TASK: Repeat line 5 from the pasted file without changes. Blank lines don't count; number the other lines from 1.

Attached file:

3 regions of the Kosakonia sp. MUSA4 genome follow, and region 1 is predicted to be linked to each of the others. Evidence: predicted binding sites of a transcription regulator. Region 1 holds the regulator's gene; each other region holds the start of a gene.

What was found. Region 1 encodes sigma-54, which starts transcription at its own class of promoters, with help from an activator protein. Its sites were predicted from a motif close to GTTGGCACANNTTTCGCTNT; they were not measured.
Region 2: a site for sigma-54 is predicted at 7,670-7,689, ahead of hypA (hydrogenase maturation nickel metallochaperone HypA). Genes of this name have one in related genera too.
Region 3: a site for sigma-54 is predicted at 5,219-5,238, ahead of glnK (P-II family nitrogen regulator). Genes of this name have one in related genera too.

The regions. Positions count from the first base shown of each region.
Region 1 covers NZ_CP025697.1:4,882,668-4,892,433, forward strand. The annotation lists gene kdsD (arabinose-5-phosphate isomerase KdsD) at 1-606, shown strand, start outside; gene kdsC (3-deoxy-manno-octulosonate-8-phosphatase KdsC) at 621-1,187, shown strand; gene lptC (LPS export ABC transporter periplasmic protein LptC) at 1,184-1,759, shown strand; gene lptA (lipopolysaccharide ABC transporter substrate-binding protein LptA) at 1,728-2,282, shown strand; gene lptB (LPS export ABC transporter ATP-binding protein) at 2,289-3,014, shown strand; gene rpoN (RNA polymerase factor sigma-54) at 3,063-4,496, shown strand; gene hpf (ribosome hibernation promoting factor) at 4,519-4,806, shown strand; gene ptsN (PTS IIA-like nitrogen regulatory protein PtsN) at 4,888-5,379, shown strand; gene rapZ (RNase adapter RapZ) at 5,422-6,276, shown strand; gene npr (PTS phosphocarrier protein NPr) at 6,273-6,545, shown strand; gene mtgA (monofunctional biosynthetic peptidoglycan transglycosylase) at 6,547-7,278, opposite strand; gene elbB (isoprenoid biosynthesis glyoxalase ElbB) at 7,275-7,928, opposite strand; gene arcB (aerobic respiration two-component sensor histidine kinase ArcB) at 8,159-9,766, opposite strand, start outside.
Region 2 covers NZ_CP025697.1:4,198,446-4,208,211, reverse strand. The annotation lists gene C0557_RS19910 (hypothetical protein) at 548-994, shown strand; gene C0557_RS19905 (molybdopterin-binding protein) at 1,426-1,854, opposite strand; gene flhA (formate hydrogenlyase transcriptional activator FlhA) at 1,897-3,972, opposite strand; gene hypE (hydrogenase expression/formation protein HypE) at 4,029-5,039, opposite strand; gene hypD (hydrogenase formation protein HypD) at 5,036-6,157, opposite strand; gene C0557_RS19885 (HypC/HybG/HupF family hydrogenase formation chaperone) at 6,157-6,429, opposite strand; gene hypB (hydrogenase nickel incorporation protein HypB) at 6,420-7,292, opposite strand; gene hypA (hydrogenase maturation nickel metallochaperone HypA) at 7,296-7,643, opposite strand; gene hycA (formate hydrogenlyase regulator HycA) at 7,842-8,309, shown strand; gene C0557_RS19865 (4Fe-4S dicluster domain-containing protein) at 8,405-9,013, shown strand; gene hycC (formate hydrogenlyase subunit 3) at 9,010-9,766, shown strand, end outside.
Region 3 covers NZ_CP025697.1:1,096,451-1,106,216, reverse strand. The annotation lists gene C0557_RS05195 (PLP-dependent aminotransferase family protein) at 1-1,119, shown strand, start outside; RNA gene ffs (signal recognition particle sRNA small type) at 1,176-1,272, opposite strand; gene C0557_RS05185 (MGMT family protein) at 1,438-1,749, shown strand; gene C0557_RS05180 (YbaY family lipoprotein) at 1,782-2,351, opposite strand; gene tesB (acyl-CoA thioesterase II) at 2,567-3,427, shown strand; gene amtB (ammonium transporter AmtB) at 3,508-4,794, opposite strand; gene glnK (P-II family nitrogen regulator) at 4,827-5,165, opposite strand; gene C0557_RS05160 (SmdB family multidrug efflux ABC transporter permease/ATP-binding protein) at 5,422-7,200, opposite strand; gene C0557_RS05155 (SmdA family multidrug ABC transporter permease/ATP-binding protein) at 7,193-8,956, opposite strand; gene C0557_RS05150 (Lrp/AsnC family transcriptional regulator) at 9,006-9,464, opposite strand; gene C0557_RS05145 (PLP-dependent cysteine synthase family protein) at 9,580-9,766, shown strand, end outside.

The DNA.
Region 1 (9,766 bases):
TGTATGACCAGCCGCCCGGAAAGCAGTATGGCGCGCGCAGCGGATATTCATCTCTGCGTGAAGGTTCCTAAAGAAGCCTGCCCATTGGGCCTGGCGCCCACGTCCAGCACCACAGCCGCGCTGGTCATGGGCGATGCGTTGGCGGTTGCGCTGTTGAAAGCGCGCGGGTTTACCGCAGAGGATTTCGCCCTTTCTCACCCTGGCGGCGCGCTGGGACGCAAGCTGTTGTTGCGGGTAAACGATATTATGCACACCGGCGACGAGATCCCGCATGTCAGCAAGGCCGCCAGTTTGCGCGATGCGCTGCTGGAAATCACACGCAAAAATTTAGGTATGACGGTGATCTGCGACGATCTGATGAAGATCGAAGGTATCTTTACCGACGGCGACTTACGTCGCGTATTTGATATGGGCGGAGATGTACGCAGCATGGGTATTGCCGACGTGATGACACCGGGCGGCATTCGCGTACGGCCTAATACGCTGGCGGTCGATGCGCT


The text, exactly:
The regions. Positions count from the first base shown of each region.